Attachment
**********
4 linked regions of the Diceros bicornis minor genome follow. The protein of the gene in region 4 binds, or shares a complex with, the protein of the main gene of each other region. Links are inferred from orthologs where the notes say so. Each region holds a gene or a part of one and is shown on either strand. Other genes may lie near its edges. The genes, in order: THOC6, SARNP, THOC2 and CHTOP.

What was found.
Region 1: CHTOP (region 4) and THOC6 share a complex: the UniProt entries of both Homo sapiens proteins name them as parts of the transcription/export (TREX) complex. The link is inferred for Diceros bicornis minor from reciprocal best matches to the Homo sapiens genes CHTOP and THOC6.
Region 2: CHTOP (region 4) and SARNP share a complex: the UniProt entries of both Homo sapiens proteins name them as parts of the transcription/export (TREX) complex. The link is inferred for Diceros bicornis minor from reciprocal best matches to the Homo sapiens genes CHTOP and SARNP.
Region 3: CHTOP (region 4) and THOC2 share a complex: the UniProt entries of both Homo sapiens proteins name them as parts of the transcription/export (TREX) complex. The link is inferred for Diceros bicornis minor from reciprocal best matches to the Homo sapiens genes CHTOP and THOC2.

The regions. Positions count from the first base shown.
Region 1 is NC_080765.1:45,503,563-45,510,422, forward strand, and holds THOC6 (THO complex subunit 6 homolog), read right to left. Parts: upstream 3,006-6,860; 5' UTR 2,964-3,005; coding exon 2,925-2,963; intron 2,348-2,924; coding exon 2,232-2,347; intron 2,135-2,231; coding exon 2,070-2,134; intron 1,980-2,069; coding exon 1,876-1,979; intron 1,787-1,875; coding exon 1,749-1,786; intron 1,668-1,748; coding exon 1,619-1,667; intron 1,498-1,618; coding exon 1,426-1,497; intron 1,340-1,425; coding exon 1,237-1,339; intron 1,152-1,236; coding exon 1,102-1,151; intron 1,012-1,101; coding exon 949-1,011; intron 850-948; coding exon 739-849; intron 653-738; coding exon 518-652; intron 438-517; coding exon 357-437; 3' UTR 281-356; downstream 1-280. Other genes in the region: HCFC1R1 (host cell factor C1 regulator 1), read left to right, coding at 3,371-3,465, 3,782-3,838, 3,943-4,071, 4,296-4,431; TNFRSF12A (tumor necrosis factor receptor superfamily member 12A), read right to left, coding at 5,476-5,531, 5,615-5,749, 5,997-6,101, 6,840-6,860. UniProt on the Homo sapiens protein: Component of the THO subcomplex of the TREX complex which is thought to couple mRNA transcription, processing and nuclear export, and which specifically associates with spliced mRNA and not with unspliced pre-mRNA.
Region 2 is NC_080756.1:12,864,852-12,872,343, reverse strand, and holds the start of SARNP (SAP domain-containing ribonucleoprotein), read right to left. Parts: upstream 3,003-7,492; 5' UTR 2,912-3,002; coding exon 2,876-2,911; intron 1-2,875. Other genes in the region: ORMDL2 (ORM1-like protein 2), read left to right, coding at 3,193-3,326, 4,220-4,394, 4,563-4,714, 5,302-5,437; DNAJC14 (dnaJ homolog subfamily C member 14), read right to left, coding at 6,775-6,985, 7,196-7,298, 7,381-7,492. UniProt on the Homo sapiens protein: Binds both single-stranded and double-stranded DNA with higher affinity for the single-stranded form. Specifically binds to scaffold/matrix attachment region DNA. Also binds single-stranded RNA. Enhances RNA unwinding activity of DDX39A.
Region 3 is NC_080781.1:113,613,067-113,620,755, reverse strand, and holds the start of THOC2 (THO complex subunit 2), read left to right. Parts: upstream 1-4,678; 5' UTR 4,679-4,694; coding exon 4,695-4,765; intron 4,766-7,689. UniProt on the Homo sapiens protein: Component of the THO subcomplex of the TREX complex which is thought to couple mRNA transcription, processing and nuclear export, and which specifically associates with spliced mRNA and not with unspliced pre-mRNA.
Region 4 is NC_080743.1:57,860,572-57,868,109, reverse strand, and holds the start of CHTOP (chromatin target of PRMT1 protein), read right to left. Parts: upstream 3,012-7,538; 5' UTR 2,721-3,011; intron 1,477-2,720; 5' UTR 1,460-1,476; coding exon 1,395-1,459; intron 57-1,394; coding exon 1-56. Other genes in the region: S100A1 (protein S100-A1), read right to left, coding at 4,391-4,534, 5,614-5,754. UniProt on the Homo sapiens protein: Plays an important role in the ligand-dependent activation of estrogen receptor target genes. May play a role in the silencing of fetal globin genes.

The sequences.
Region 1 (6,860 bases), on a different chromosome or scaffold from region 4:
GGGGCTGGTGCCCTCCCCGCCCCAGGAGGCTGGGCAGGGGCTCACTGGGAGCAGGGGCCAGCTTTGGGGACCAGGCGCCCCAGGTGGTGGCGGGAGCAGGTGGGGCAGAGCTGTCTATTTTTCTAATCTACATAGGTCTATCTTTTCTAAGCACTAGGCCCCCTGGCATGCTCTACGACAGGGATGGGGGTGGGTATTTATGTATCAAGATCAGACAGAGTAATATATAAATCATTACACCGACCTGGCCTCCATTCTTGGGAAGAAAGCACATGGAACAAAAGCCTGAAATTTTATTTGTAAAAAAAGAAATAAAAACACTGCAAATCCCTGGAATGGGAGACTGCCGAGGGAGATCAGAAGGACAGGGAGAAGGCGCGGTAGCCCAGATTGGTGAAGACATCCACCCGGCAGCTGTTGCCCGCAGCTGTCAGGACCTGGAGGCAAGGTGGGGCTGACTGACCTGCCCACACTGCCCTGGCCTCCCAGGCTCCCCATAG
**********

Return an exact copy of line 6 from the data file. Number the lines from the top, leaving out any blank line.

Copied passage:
The regions. Positions count from the first base shown.